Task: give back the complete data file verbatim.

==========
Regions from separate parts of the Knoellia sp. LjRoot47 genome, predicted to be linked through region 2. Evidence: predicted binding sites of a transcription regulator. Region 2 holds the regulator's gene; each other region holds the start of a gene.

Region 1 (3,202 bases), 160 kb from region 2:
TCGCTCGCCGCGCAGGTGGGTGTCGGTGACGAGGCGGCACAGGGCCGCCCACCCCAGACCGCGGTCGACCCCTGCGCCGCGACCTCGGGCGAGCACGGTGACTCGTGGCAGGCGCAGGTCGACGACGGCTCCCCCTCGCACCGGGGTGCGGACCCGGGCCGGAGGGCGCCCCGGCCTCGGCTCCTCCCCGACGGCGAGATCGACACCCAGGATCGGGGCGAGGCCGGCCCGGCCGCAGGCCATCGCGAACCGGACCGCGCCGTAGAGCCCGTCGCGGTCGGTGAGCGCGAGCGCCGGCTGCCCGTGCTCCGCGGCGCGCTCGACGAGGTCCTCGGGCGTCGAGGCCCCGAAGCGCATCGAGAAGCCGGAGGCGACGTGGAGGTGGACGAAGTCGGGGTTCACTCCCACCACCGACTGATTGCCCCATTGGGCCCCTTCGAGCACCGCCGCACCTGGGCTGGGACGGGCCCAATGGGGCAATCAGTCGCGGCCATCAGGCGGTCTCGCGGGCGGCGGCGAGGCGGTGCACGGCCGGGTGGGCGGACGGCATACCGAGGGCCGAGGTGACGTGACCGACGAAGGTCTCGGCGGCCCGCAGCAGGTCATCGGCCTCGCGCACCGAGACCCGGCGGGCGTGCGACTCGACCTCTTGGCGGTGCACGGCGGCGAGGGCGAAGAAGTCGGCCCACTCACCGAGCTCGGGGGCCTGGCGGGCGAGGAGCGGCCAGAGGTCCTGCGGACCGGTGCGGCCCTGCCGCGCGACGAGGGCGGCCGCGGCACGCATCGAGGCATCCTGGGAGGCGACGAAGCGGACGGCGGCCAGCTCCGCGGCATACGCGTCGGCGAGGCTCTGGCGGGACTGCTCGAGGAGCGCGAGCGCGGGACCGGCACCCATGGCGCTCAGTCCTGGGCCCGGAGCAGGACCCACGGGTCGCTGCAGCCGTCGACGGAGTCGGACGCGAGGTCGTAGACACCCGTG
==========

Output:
Regions from separate parts of the Knoellia sp. LjRoot47 genome, predicted to be linked through region 2. Evidence: predicted binding sites of a transcription regulator. Region 2 holds the regulator's gene; each other region holds the start of a gene.

Region 1 (3,202 bases), 160 kb from region 2:
TCGCTCGCCGCGCAGGTGGGTGTCGGTGACGAGGCGGCACAGGGCCGCCCACCCCAGACCGCGGTCGACCCCTGCGCCGCGACCTCGGGCGAGCACGGTGACTCGTGGCAGGCGCAGGTCGACGACGGCTCCCCCTCGCACCGGGGTGCGGACCCGGGCCGGAGGGCGCCCCGGCCTCGGCTCCTCCCCGACGGCGAGATCGACACCCAGGATCGGGGCGAGGCCGGCCCGGCCGCAGGCCATCGCGAACCGGACCGCGCCGTAGAGCCCGTCGCGGTCGGTGAGCGCGAGCGCCGGCTGCCCGTGCTCCGCGGCGCGCTCGACGAGGTCCTCGGGCGTCGAGGCCCCGAAGCGCATCGAGAAGCCGGAGGCGACGTGGAGGTGGACGAAGTCGGGGTTCACTCCCACCACCGACTGATTGCCCCATTGGGCCCCTTCGAGCACCGCCGCACCTGGGCTGGGACGGGCCCAATGGGGCAATCAGTCGCGGCCATCAGGCGGTCTCGCGGGCGGCGGCGAGGCGGTGCACGGCCGGGTGGGCGGACGGCATACCGAGGGCCGAGGTGACGTGACCGACGAAGGTCTCGGCGGCCCGCAGCAGGTCATCGGCCTCGCGCACCGAGACCCGGCGGGCGTGCGACTCGACCTCTTGGCGGTGCACGGCGGCGAGGGCGAAGAAGTCGGCCCACTCACCGAGCTCGGGGGCCTGGCGGGCGAGGAGCGGCCAGAGGTCCTGCGGACCGGTGCGGCCCTGCCGCGCGACGAGGGCGGCCGCGGCACGCATCGAGGCATCCTGGGAGGCGACGAAGCGGACGGCGGCCAGCTCCGCGGCATACGCGTCGGCGAGGCTCTGGCGGGACTGCTCGAGGAGCGCGAGCGCGGGACCGGCACCCATGGCGCTCAGTCCTGGGCCCGGAGCAGGACCCACGGGTCGCTGCAGCCGTCGACGGAGTCGGACGCGAGGTCGTAGACACCCGTG